If I had to describe Ink using an artistic movement, I’d say minimalism. Boot up the game, get a couple of company logos and a start screen, then get thrown right to the level select. Select the first level, and you’re presented with a completely blank screen. The only thing you’ll see is your player character, which is nothing more than a small white square. Once the game gets going the art gets more flashy, becoming less minimalistic and more like a neon-tinted Jackson Pollock. If your idea of art is a constant spew of rainbows, then Ink‘s protagonist is the greatest artist that ever lived.

Here’s what I liked:

Making a mess – Every level begins as a blank slate, just a dark purplish void with the only blemishes being your character, the exit and possibly some enemies. There are floors and walls hidden somewhere in the darkness, and it’s up to you to find the path by rubbing paint all over every surface you touch. You can also throw a splash of paint by double jumping, allowing you highlight farther parts of the environment. Dying also throws ink, which helpfully covers hazards so you can avoid them next time around. The painting mechanic itself is just fun to mess around with, splattering your ever-changing rainbow of ink as you decorate the world around you. Uncovering the world (and hard-to-reach collectibles) hidden in plain sight is cool, and makes what would normally be a dull single-screen level feel like a small puzzle with a rewarding conclusion when you reach the exit.

Jump around – There’s more to the game than just painting. At its core, it is a simple platformer with double jumps and wall jumps. Over the course of its 75 levels, you’ll be jumping over bottomless pits and navigating around beds of spikes to reach the exit. Some levels also throw enemies at you, which must be taken out in order to unlock the exit. These baddies only amount to sluggish rectangles that pace back and forth, which can only be defeated by jumping on them. Level designs are small and simple, but they use their limited space to the fullest extent and can pack a real punch.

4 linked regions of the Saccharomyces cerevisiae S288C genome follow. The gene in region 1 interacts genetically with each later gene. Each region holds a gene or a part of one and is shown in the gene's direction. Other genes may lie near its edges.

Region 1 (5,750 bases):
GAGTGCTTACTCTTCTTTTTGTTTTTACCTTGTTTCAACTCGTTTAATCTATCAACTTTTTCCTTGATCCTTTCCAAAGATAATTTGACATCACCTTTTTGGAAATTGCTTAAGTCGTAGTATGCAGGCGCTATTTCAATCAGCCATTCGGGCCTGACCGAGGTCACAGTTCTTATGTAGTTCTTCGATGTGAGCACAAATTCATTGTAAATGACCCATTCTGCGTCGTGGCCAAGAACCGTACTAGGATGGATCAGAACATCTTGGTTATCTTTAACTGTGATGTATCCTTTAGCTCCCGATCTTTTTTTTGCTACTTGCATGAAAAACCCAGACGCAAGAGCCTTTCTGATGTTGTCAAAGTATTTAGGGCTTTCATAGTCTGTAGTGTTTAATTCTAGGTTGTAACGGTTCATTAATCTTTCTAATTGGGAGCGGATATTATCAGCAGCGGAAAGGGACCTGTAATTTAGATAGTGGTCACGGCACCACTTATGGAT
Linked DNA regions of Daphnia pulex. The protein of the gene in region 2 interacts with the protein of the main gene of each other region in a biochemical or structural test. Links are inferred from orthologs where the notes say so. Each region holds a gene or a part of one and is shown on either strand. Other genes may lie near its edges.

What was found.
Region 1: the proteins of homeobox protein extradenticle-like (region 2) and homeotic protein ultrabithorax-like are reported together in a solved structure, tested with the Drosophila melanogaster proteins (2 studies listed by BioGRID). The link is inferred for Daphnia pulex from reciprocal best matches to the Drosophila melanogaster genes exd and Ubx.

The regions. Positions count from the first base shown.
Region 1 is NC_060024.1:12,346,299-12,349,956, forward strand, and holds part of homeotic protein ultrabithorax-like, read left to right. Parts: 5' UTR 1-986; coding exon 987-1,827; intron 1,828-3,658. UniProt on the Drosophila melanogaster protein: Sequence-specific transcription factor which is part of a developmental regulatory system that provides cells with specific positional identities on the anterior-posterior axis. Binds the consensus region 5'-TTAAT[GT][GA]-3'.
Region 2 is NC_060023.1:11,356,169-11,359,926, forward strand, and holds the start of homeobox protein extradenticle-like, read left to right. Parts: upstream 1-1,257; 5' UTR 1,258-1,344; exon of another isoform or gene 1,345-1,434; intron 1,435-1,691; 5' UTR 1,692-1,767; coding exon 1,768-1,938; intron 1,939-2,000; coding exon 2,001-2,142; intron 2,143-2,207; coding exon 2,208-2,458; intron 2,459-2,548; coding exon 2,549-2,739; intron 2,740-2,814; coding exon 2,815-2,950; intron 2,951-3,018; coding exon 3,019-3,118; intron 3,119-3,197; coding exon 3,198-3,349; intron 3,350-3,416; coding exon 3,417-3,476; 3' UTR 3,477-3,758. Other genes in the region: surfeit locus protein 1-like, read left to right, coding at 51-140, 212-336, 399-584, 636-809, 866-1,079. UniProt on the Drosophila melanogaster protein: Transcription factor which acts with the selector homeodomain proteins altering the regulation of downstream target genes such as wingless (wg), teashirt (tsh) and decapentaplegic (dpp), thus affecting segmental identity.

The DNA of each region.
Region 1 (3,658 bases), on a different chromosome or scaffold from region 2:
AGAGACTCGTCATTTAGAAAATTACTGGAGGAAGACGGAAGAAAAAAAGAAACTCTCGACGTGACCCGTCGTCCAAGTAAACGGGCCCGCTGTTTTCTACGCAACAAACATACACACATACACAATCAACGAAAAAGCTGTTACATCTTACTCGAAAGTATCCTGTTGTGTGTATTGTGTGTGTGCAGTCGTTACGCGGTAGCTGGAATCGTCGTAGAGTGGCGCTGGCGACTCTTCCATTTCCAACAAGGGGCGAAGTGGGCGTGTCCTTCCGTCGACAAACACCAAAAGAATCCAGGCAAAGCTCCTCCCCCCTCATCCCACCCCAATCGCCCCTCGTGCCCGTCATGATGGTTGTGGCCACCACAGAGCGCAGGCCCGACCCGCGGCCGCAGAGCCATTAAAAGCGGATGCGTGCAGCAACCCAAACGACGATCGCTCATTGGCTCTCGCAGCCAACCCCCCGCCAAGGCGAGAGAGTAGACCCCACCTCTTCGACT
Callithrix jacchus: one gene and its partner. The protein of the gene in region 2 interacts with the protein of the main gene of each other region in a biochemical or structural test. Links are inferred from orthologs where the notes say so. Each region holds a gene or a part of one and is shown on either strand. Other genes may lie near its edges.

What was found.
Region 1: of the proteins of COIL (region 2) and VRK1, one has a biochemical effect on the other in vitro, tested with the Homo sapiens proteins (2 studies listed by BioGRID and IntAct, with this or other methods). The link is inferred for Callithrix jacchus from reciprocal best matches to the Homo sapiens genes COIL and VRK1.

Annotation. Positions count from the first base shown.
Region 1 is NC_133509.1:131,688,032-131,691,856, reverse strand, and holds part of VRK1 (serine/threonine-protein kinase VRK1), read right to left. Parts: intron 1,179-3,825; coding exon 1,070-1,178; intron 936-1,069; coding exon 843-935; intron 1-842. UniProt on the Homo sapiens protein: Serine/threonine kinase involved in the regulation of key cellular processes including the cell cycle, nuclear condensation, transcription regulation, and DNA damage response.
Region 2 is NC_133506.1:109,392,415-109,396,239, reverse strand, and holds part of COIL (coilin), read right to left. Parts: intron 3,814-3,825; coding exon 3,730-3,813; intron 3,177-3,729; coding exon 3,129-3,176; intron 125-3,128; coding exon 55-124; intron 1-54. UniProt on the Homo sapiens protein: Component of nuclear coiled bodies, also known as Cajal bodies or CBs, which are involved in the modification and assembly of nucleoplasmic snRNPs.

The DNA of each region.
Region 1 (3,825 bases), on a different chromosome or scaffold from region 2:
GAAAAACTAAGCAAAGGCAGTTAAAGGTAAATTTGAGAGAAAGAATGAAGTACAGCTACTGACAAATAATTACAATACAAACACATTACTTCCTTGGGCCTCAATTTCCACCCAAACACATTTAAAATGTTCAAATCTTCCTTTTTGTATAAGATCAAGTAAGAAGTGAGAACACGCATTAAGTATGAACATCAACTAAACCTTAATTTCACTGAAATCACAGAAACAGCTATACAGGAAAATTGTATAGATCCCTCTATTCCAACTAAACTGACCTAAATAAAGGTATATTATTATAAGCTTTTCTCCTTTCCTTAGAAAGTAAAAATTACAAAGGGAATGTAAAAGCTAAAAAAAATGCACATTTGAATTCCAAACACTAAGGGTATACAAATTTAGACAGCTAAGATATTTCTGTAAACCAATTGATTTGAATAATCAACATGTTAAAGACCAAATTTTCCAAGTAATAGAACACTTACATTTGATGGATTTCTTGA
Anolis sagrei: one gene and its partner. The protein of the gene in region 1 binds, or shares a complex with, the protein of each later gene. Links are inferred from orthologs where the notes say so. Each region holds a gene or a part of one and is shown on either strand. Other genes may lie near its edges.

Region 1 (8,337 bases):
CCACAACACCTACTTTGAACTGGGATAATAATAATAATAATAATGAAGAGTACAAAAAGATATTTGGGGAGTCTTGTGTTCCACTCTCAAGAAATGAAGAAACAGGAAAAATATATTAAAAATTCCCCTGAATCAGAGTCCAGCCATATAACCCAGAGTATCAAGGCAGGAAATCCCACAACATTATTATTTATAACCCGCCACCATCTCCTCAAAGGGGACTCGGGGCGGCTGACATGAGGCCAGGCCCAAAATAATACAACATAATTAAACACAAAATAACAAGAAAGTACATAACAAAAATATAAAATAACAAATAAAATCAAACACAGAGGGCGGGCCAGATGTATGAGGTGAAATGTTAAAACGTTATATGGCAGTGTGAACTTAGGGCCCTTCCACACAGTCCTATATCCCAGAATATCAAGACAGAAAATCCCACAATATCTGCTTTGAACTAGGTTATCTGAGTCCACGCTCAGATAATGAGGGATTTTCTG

Here’s what I didn’t like:

Watching paint dryInk can be a pretty difficult game, especially in the final third where almost every level has you being shot at by very accurate homing missiles. You end up dying a lot – which isn’t inherently bad, but it really feels like it defeats the purpose of the game’s main selling point. You can quickly cover a level with ink, to the point where you’re basically staring at a regular level from any other game. The game’s main distinction becomes a moot point after your first few tries of a level, so it might as well be a run-of-the-mill platformer.

Slippery when wet – So, if we have to rate the harder levels purely on their platforming contents, things don’t stack up too well. It only uses the most basic of platforming concepts; while that was obviously done to accommodate the inking mechanic, it still feels like they could have done more in some areas, especially enemy types. The controls are adequate, but adequate doesn’t cut it when you’re wall-jumping past a constant stream of bullets. Everything feels just a tad too slippery, making it too easy to over-adjust your trajectory. They’re far from the worst controls I’ve seen in a game like this, but if they were a little tight the difficulty spike in the last third would not be so dramatic.


Even though I got pretty stuck on some levels, it felt like Ink‘s 75 levels just sped on by. It’s a quick and inoffensive experience with a fun mechanic that loses the spotlight the longer the game goes on. It’s fine but nothing special, unless you always wanted a game that lets you convert the world into bad 90s sitcom title cards.

Score: Reader’s Choice

Ink was developed by and ZackBellGames and published on Xbox One by Digerati. It was released September 22, 2017, for $9.99. A copy was provided for review purposes.